Introduced in 2005 and powered by a big parallel twin that provided packaging advantages and midrange punch at the expense of top-end performance, the 1000S engine was an ideal powerplant for the road. Unfortunately, the lack of a truly prestigious brand name worked against the 1000S and was at odds with MZ’s quirky, grassroots image and the bike was discontinued after just three years. These are extremely rare in the US, although the ones that do come up for sale tend to be in excellent condition, and this one has just 16 miles on the odometer from new.

2006 MZ1000 Sport R Side Fairing Detail

From the original eBay listing: 2005 MZ 1000S for Sale

The MZ 1000 Sport Touring bike is a museum quality motorcycle. Owned and sold by a former MZ Motorcycle dealer, this bike is one of a kind. It has only been ridden around the dealership to park it. It has been kept in a climate controlled environment on display in the owner’s various stores, from Michigan to Tennessee. This is truly a wonderful bike for the European motorcycle collector or for someone who is just looking to buy a piece of German history. 

Everything on it is original, everything is perfect like it would have been 20 years ago. Never titled, never tagged.

The bike listed for $11,000 in 2005.There were only 40 of these bikes imported into the USA. This bike is like new. Owned by the original dealer and sold by the original dealer. Fantastic bike.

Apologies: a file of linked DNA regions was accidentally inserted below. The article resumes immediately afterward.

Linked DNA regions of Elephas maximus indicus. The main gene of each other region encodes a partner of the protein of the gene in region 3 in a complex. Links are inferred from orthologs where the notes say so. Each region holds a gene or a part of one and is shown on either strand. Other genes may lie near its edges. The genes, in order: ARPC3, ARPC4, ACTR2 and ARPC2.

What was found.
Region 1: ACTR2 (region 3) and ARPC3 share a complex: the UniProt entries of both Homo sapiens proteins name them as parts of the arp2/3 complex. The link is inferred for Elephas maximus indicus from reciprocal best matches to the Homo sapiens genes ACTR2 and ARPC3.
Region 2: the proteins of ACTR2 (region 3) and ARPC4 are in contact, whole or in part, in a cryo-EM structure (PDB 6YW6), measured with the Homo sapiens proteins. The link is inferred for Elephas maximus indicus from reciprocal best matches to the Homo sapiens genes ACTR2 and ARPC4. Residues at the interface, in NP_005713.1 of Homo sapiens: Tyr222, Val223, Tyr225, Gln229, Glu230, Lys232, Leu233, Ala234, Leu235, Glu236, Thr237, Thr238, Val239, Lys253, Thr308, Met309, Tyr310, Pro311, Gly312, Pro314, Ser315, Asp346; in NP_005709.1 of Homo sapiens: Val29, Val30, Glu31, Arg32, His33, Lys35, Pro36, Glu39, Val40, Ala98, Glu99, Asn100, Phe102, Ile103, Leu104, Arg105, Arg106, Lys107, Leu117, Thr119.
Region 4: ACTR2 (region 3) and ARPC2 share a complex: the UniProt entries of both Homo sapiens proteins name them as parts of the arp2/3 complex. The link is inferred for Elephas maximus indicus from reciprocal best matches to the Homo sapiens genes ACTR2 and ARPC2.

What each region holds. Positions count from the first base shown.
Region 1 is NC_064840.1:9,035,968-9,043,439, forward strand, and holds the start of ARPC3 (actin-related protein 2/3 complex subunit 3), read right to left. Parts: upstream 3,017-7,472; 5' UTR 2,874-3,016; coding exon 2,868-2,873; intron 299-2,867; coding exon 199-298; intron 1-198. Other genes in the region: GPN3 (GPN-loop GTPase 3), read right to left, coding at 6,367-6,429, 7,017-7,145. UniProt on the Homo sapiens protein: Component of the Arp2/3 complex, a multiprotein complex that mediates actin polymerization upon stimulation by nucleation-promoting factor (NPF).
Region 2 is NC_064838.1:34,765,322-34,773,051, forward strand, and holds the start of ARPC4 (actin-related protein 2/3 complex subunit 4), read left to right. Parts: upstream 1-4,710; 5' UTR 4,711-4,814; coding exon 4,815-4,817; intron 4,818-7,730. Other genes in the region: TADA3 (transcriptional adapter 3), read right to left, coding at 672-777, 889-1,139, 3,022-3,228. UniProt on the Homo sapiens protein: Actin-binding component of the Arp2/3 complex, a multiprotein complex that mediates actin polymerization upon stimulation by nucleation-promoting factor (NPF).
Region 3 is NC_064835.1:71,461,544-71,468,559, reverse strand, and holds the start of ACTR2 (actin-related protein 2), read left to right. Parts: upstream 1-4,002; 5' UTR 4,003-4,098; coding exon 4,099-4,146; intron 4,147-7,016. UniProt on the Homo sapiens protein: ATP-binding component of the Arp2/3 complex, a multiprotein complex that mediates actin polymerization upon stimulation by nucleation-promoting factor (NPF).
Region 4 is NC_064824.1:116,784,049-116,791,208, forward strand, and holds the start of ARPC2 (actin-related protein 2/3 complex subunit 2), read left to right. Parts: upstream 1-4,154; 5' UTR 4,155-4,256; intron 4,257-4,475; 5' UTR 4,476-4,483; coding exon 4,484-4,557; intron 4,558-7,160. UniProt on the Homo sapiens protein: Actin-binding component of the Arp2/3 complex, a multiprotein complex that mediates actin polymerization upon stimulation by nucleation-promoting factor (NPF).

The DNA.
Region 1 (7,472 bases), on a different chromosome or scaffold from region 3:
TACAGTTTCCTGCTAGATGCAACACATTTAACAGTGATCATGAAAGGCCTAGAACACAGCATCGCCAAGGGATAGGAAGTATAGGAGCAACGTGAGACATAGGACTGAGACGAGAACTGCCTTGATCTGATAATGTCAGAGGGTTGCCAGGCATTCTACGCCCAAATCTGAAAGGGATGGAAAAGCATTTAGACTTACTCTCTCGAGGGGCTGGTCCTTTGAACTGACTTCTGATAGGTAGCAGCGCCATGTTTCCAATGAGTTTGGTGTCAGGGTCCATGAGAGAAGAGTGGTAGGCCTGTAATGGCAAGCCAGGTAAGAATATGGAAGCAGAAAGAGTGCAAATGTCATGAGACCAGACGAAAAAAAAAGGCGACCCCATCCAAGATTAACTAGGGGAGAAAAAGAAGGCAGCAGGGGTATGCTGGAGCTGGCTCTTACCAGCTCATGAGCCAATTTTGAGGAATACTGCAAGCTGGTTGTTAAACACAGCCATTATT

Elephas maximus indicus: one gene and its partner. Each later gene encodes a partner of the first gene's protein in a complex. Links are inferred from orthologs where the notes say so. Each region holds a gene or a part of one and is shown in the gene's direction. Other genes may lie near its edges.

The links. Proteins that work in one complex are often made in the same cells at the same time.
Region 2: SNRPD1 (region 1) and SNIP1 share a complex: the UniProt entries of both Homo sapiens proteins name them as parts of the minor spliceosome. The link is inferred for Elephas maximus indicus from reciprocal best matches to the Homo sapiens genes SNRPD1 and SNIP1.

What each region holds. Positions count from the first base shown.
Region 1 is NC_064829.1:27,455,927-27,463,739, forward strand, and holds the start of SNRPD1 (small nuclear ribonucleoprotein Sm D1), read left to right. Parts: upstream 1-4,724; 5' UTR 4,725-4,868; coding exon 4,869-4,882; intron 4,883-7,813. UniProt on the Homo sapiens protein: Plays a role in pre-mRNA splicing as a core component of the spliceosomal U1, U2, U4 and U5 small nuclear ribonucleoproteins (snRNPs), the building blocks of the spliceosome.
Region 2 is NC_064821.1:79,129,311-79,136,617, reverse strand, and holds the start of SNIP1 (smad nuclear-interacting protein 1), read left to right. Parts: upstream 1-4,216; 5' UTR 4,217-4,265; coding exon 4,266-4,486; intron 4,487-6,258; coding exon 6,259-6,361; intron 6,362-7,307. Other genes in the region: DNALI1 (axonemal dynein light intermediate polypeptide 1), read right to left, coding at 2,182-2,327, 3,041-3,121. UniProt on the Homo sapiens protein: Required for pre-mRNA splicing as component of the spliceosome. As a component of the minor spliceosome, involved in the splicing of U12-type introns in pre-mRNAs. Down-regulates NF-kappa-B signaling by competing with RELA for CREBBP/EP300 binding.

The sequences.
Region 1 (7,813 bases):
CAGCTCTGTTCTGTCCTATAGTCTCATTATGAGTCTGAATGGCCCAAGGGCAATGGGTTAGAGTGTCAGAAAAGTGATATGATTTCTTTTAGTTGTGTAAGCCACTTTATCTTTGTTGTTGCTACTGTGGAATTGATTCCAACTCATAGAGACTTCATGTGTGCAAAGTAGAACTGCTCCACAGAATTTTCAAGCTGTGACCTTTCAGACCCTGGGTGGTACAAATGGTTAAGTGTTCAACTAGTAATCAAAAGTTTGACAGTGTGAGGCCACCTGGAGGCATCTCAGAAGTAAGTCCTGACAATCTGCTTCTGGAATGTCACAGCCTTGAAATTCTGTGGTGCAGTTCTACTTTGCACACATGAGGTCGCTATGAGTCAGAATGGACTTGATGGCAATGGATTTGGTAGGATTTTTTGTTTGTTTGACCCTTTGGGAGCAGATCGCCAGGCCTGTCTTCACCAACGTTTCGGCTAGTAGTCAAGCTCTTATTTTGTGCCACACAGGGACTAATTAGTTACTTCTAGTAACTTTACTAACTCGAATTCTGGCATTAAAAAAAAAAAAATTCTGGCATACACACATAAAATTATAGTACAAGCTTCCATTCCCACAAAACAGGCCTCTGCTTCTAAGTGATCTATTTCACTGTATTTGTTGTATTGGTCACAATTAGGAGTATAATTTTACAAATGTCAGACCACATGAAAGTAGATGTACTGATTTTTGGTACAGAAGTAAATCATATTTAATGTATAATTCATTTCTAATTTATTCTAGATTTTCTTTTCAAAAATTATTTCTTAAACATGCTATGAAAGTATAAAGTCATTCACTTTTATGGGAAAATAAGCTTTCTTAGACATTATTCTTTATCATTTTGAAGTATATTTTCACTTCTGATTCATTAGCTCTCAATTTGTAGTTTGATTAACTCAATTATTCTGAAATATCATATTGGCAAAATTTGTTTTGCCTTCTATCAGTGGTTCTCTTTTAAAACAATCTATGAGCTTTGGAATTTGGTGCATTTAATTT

Who ever is fortunate enough to become the new owner of this bike will become the proud owner of the last brand new MZ 1000 in the world.

It truly should be in a museum. 

2006 MZ1000 Sport Cockpit

In spite of the racy looks, the 1000S was really never intended as a pure sportbike, with handling biased towards the “comfort” end of the spectrum. But don’t let that fool you into thinking this bike can’t get a wiggle on when asked. It will function as a sporty, stylish everyday motorcycle that can munch miles and looks far less dated than many other bikes from the “straight edge” school of design.

2006 MZ1000 Sport Tank

If you really want a classy, competent machine that will leave onlookers scratching their heads or or nodding in sagely respect, something like the MZ 1000 Sport should do the job nicely, assuming you’re willing to take a bit of a chance on servicing and parts. These are reportedly very reliable, and easy to get serviced by non-MZ mechanics, but it’s still a bit of a leap of faith, buying an out-of-production sportbike that was never made in great numbers.

-tad

2006 MZ1000 Sport R Side Fairing

V-Twin Alternative: 2005 MZ 1000 Sport for Sale
MZ August 16, 2014 posted by

Rare and Practical: 2005 MZ1000S